• Steering Group on health promotion, disease prevention and management of non-communicable diseases (SGPP) and other SANTE working/expert groups
  • National public health authorities
  • Researchers and clinicians
  • Citizens and patients representatives
  • European Medicines Agency and its national equivalents
  • Industry representatives
  • Members of national and EU parliaments

Registration

The number of participants is restricted to 350.

Please register online before 31.01.2019.

Programme

DAY 1

Institutional address

Vladimír Šucha, Director General, European Commission, Directorate-General Joint Research Centre, Belgium

  • Session I:  Setting the stage

What is "genomics"? How does it apply to health? What's in it for me, as a citizen? 

This session will illustrate the evolution of genetic testing and how the application of sequencing technologies led to the discovery of genetic variants and subsequently to the eventual characterisation of disease variants. This ultimately may lead to applications in clinical practice and this session will highlight how genomics can support better diagnostics, targeted treatments, disease monitoring and clinical follow-up.

Chair: Joris Vermeesh, University of Leuven, Belgium
Co-chair: Irene Norstedt, European Commission, Directorate-General for Research and Innovation, Belgium
Rapporteur: Jacques Simard, Université Laval, Canada

Keynote speakers
Ewan Birney, European Molecular Biology Laboratory - European Bioinformatics Institute, United Kingdom
Sir John Burn, Newcastle University, United Kingdom

Moderated panel discussion with:
Peter Devilee, Leiden University Medical Center, The Netherlands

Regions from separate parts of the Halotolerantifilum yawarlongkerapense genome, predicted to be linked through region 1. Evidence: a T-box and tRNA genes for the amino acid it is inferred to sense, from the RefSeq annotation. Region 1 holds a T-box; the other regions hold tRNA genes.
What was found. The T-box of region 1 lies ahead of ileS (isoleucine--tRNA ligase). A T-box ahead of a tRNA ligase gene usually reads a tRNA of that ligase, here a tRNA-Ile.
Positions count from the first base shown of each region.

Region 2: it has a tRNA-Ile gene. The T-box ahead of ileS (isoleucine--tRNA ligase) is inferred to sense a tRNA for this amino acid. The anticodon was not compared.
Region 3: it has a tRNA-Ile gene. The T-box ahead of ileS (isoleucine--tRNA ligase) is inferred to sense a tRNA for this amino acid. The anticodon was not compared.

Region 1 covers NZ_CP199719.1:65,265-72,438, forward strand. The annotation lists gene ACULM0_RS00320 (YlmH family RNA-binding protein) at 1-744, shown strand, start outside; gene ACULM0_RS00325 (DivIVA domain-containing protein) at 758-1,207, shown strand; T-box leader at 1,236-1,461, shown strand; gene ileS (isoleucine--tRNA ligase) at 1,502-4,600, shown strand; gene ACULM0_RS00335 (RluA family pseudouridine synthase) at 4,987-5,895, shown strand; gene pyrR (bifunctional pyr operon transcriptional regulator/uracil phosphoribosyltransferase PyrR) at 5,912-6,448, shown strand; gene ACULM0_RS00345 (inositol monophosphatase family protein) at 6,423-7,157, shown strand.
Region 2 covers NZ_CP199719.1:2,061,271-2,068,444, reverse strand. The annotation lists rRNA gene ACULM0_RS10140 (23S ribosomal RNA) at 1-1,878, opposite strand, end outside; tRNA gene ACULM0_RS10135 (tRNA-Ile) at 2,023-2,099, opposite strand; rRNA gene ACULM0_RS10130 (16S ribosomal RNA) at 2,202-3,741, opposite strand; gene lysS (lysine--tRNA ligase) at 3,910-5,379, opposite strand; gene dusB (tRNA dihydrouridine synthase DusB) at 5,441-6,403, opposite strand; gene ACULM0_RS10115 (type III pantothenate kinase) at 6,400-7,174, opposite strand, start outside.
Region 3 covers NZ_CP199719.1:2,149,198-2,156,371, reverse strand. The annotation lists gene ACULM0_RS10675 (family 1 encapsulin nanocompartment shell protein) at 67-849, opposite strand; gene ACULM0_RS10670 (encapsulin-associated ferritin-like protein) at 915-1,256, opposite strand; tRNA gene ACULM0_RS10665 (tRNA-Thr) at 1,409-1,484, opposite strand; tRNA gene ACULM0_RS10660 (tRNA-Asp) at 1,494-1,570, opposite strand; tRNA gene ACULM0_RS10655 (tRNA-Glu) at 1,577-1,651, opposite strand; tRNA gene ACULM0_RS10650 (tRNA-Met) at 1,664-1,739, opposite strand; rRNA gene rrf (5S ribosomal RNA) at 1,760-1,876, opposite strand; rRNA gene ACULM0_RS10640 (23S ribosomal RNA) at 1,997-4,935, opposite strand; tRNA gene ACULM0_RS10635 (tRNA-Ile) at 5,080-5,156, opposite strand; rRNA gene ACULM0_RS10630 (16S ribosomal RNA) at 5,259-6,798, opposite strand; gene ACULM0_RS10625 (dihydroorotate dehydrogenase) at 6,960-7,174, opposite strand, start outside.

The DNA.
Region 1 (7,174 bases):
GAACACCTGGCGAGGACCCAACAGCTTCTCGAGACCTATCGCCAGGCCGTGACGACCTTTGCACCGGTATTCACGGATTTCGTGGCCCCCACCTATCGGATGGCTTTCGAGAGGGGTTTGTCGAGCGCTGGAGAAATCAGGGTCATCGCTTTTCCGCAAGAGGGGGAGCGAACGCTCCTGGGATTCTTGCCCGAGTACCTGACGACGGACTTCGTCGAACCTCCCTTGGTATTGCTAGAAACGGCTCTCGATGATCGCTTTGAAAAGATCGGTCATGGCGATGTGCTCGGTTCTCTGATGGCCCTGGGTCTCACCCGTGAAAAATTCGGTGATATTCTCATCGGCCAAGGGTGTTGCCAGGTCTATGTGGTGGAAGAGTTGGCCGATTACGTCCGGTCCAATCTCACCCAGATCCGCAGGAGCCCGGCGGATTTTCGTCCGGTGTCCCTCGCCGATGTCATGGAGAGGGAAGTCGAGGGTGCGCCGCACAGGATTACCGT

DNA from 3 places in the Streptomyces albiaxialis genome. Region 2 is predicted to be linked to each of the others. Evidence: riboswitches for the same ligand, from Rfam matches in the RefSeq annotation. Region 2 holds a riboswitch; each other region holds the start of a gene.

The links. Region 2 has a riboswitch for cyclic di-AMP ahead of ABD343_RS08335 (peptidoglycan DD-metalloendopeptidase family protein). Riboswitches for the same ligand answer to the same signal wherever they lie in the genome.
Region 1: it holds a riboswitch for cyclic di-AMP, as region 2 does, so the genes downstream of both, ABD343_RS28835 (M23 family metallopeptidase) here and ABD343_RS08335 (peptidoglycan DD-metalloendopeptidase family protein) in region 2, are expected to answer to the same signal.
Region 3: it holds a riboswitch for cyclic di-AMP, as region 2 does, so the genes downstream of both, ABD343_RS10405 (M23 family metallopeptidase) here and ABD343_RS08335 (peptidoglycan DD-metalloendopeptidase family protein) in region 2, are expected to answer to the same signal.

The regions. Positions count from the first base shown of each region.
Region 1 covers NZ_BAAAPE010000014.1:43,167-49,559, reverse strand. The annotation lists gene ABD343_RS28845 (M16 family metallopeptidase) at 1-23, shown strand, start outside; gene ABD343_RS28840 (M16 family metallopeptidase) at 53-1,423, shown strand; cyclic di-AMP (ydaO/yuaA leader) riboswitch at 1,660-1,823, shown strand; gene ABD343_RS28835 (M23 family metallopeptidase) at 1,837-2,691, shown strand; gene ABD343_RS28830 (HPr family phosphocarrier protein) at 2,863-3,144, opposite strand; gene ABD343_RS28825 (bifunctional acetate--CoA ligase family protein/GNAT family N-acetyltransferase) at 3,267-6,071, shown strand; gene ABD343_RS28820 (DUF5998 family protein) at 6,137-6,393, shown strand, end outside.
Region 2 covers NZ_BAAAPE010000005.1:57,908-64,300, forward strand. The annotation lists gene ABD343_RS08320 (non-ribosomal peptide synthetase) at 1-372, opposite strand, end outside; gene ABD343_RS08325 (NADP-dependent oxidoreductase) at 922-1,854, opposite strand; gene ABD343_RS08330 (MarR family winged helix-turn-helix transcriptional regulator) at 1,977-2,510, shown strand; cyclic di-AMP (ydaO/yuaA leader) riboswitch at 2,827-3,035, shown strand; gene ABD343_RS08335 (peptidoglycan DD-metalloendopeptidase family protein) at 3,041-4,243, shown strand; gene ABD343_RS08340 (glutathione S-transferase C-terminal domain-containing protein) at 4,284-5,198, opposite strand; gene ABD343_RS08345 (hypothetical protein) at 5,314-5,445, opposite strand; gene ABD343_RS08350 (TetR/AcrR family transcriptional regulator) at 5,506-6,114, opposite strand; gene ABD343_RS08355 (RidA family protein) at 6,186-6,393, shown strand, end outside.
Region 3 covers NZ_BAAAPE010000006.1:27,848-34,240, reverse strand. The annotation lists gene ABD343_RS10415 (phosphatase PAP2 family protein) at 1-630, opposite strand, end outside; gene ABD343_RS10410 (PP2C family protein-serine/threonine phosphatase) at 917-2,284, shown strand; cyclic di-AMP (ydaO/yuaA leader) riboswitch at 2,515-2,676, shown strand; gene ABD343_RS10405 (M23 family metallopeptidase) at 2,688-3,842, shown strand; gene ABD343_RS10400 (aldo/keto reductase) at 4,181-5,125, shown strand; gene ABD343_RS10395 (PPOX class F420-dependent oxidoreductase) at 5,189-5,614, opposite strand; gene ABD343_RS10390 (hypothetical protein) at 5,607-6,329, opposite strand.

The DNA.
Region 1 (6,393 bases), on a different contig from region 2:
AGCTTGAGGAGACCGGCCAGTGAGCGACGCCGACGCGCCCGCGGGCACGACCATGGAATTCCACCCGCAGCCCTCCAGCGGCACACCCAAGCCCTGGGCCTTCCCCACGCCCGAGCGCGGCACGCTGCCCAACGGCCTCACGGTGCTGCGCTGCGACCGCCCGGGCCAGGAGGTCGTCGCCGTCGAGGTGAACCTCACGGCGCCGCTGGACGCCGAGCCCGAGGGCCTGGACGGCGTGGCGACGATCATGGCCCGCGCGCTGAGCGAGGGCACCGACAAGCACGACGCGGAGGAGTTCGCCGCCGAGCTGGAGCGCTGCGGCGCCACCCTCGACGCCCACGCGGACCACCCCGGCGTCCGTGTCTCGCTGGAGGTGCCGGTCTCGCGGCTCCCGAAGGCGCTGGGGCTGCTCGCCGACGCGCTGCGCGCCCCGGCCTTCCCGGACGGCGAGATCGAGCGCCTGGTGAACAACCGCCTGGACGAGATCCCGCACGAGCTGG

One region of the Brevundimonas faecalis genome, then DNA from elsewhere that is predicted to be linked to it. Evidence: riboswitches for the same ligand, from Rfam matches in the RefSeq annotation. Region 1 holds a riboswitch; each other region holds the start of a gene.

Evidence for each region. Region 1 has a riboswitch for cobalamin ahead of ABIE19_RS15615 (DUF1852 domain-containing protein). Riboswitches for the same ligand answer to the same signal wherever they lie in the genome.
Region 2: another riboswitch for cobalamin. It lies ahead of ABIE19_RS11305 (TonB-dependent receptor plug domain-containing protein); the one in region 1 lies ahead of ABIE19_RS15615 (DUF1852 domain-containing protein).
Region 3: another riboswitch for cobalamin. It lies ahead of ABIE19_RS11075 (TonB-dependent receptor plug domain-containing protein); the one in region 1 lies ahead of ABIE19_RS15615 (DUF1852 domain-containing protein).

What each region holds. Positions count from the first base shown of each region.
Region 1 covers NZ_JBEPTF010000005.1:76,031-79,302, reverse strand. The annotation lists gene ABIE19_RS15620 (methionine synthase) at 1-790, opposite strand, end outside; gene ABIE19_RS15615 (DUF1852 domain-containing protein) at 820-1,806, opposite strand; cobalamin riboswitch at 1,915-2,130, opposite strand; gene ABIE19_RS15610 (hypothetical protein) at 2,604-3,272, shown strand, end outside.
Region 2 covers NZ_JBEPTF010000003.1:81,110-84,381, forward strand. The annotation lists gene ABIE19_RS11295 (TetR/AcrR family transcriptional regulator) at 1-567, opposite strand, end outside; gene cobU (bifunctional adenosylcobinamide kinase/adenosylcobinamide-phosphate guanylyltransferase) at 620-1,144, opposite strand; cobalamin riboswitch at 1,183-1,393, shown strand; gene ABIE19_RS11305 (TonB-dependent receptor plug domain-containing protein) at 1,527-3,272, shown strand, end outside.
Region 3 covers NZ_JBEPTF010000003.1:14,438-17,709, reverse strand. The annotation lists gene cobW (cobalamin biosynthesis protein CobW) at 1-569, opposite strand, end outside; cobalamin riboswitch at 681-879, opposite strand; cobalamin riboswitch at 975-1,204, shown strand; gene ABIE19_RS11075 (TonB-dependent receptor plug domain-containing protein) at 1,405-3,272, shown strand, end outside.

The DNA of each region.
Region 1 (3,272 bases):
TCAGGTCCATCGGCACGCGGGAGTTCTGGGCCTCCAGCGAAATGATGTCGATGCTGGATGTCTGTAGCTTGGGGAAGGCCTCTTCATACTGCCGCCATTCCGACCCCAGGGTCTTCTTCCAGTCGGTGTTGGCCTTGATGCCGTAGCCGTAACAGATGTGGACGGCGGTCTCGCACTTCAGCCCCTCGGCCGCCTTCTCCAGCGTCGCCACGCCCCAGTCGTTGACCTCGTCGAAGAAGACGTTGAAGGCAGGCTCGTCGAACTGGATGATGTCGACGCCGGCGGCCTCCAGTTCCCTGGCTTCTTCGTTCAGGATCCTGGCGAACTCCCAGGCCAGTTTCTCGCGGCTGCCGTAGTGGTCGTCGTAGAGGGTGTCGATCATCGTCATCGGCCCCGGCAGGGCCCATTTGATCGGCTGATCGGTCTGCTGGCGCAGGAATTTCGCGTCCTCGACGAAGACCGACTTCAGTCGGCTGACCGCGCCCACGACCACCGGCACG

Mark Bale, Genomics England, United Kingdom
Denis Horgan, European Alliance for Personalised Medicine, Belgium
Peter Kapitein, Inspire2live,The Netherlands

  • Session II: Genomics - Opportunities and challenges

What are the opportunities and challenges of implementing genomics approaches in public health? 

This session will discuss concepts such as evidence-generating healthcare, harmonisation, reproducibility, as well as data interoperability, quality and security.

Chair: Giorgio Stanta, University of Trieste, Italy
Co-chair: Marco Marsella, European Commission, Directorate-General for Communications Networks, Content and Technology, Luxembourg
Rapporteur: Rolf Apweiler, The European Molecular Biology Laboratory - European Bioinformatics Institute (EMBL-EBI), United Kingdom

Keynote speakers
Jan Korbel, European Molecular Biology Laboratory (EMBL), Germany
Barend Mons, Leiden University Medical Center (LUMC), The Netherlands

Moderated panel discussion with:
Rodrigo Dienstmann, Vall d’Hebron Institute of Oncology (VHIO), Spain
Stefan Fröhling, National Center for Tumor Diseases (NCT), Germany
Serena Scollen, European Life-Science Infrastructure For Biological Information (ELIXIR), United Kingdom

DAY 2

  • Session III: The Public Health perspective

Who are the actors, and what are the actions that are needed for the implementation of genomics in healthcare to succeed?

The session will map how the process of translation of genomics data to the clinical setting could be facilitated, and explain the impact the genomics market has on healthcare systems.

Chair: Tit Albreht, National Institute of Public Health (NIJZ), Slovenia
Co-chair: Elke Anklam, European Commission, Joint Research Centre, Belgium
Rapporteur: Marc Van den Bulcke, Sciensano, Belgium

Keynote speakers
Thierry Philip, Institut Curie and European Organization of Cancer Institutes (OECI), France

Moderated panel discussion with:
Nazneen Rahman, Independent healthcare consultant, United Kingdom
Jacek Gronwald, Pomeranian Medical University (PMU), Poland
Jan-Ingvar Jönsson, Swedish Research Council, Sweden
Laura van't Veer, University of California San Francisco (UCSF), Helen Diller Family Comprehensive Cancer Center, USA